NR 2006-19
June 28, 2006

Contact: Ed Wilson
Mark Oldfield
Don Drysdale
(916) 323-1886

$6.5 Million State Commitment Protects
 Environmentally Significant Butte County Ranch

Original Mexican Land Grant Property Home to Several Threatened Species

SACRAMENTO -- The state of California has committed $6.5 million in funding to protect 4,235 acres of agricultural land supporting an abundance of wildlife in Butte County. With this project’s completion, nearly the entire Llano Seco Ranch, an 18,434-acre Mexican Land Grant, will be permanently shielded from development in a fast-growing area of California.

“We’re very pleased with this project,” said California Secretary for Resources Mike Chrisman. “We’re providing a buffer for habitat critical to several special-status species, protecting important agricultural land, and helping to keep an organic cattle operation working. Beyond that, we’re proud of the cooperation between state and local government and the landowners that made this vision a reality.”

Of the 4,235 acres protected under this easement, approximately 1,870 acres are in intensely managed agricultural production of walnuts, almonds, garbanzo beans, sunflowers and other crops; 1,715 acres are used for grazing; and 736 acres are covered in sloughs and riparian vegetation, including grasslands, cottonwood, and Great Valley oak riparian forests. Most of the remainder of the ranch is already shielded from development, having been permanently sold in a combination of fee and easement to the U.S. Fish and Wildlife Service, the Department of Fish and Game, and the Nature Conservancy.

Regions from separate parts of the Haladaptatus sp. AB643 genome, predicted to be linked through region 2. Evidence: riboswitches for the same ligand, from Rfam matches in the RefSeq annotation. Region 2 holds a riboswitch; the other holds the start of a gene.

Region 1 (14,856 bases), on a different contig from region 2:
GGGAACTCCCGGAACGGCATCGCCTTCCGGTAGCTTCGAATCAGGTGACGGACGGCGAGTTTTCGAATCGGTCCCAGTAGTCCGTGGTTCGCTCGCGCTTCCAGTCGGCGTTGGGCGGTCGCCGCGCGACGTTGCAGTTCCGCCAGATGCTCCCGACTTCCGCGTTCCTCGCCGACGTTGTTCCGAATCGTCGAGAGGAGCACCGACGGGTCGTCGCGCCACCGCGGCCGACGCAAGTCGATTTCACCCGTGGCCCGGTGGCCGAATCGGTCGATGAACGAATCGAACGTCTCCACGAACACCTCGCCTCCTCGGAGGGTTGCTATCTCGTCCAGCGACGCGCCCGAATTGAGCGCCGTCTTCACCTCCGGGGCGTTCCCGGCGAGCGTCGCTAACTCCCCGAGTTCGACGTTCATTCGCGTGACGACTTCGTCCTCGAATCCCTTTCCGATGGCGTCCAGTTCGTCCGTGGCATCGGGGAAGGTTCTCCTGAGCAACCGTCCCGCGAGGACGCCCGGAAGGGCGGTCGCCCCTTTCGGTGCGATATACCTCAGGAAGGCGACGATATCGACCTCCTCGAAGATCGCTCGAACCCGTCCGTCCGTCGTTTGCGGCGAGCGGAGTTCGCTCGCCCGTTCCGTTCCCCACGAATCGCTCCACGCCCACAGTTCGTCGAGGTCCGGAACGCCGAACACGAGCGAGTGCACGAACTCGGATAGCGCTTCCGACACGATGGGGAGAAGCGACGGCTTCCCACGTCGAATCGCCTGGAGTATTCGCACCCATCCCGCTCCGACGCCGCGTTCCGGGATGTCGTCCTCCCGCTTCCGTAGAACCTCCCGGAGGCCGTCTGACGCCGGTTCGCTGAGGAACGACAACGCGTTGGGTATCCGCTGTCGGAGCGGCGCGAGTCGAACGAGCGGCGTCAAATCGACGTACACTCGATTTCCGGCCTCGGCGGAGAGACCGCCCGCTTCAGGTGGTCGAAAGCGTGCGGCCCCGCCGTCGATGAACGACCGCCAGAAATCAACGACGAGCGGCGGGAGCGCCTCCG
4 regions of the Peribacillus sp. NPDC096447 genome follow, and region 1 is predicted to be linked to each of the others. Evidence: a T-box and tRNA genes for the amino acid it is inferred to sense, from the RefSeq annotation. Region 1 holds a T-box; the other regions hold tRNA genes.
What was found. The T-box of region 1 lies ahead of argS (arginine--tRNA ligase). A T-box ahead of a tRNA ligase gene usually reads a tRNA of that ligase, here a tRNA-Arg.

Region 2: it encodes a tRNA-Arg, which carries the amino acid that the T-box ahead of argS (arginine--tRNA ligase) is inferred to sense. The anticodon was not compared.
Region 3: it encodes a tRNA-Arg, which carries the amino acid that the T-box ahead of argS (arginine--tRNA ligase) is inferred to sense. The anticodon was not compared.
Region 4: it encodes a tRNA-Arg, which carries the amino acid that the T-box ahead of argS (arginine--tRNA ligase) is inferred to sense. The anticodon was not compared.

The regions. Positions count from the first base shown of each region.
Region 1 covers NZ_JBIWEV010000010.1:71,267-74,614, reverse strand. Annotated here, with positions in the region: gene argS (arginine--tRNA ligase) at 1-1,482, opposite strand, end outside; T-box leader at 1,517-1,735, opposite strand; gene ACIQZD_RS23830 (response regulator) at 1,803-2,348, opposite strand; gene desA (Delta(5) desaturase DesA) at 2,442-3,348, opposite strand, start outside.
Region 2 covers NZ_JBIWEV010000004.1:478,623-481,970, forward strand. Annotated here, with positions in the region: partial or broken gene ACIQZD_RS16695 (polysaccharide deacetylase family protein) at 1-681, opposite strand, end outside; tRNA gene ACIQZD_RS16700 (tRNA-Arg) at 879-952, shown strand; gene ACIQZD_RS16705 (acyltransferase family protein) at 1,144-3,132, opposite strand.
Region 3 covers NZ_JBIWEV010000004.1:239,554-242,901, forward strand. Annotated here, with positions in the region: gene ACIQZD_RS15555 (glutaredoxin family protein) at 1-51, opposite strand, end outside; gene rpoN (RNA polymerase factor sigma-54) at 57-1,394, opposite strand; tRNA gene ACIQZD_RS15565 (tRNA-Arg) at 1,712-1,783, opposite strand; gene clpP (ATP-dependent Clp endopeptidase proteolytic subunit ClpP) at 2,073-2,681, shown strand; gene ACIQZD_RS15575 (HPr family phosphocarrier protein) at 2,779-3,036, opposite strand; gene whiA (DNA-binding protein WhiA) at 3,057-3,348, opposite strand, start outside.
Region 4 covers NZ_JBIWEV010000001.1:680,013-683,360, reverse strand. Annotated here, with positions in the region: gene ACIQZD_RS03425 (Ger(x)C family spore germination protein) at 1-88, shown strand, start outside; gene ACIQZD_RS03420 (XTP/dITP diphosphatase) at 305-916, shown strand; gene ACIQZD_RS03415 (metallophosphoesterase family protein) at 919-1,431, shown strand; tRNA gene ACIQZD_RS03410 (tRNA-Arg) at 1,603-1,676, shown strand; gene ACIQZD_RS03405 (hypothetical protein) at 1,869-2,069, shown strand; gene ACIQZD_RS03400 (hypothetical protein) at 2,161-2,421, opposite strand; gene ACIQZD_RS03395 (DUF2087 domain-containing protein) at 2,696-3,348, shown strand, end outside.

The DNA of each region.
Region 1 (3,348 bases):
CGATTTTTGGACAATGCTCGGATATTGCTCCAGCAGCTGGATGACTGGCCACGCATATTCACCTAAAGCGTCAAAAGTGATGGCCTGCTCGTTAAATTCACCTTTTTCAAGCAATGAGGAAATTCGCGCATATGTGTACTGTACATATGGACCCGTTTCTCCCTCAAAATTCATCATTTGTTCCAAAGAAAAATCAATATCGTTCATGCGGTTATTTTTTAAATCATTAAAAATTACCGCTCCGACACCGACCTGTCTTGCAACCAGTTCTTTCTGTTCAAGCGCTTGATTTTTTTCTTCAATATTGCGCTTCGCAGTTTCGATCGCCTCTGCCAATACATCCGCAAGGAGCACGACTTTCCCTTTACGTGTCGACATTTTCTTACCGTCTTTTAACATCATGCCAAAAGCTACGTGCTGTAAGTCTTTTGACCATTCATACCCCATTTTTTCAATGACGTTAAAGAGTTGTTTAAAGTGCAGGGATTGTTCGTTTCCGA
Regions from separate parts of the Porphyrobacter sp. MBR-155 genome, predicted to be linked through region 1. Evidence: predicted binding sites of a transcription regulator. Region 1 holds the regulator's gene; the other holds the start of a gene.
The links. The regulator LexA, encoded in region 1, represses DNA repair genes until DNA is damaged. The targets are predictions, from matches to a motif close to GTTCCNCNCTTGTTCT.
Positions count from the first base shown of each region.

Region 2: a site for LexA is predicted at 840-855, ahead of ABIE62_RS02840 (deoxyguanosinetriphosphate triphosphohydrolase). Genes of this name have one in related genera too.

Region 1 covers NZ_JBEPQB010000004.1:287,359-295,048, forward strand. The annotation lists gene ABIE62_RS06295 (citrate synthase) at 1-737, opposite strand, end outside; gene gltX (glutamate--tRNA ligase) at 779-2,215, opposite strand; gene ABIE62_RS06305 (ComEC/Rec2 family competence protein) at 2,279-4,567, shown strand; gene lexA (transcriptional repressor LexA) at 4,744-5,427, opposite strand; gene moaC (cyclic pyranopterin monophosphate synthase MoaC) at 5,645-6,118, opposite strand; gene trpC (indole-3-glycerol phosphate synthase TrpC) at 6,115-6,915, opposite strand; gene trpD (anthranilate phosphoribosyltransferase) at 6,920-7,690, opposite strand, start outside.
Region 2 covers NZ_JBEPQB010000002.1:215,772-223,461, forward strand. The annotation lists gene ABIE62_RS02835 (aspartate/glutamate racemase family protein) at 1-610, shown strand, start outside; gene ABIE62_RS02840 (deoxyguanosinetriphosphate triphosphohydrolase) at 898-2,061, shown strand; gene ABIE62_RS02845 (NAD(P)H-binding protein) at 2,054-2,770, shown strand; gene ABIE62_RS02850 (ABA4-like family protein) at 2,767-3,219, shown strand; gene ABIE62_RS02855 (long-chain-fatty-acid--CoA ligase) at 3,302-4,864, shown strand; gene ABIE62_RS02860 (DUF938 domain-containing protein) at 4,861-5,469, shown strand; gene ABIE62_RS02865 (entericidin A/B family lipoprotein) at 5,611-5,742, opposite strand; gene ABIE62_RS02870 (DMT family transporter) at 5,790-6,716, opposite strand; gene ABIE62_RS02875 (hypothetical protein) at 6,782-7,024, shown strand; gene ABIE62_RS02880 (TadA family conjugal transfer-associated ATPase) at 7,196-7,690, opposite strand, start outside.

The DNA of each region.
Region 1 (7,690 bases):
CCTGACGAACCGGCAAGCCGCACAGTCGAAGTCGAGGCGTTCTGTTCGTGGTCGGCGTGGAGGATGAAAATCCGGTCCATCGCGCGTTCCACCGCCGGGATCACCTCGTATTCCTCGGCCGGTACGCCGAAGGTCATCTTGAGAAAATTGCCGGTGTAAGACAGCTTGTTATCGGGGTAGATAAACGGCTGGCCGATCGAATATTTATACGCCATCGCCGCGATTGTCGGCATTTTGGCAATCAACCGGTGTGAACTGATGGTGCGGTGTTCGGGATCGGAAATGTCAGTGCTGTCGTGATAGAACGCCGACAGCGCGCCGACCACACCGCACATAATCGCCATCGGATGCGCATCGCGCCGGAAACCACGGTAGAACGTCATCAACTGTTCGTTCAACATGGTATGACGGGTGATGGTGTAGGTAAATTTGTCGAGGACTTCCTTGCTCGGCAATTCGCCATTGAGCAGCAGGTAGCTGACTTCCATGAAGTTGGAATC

Funding for the project comes from the Department of Fish and Game implementing the CALFED Ecosystem Restoration Program ($2.57 million); the Wildlife Conservation Board ($2.0 million); and the Department of Conservation’s California Farmland Conservancy Program ($1.93 million). The California Oak Foundation (COF) and the Northern California Regional Land Trust (NCRLT) were the grant applicants, and NCRLT will hold the easement.

The valley elderberry longhorn beetle, winter run Chinook salmon, and Swainson’s hawk are some of the species with special status under the federal and state Endangered Species Acts that will be protected by the new easement. Marshes on the ranch are habitat for several flora species listed as rare and endangered in Butte County by the California Native Plant Society, such as Ferris milk-vetch, rose mallow and fox sedge.

The land in the easement area is part of the historic Central Valley floodplains of the Sacramento River and Little Butte Creek, where present-day pastures and fields surround a network of undulating natural swales and channels filled with groves of oak woodlands. The easement will protect the natural topography and seasonal flooding of this landscape. The area is one of the valley’s best surviving examples of “water management without the levees”: a functioning floodplain that still supports vast seasonal and permanent wetlands, watercourses, and forested habitats.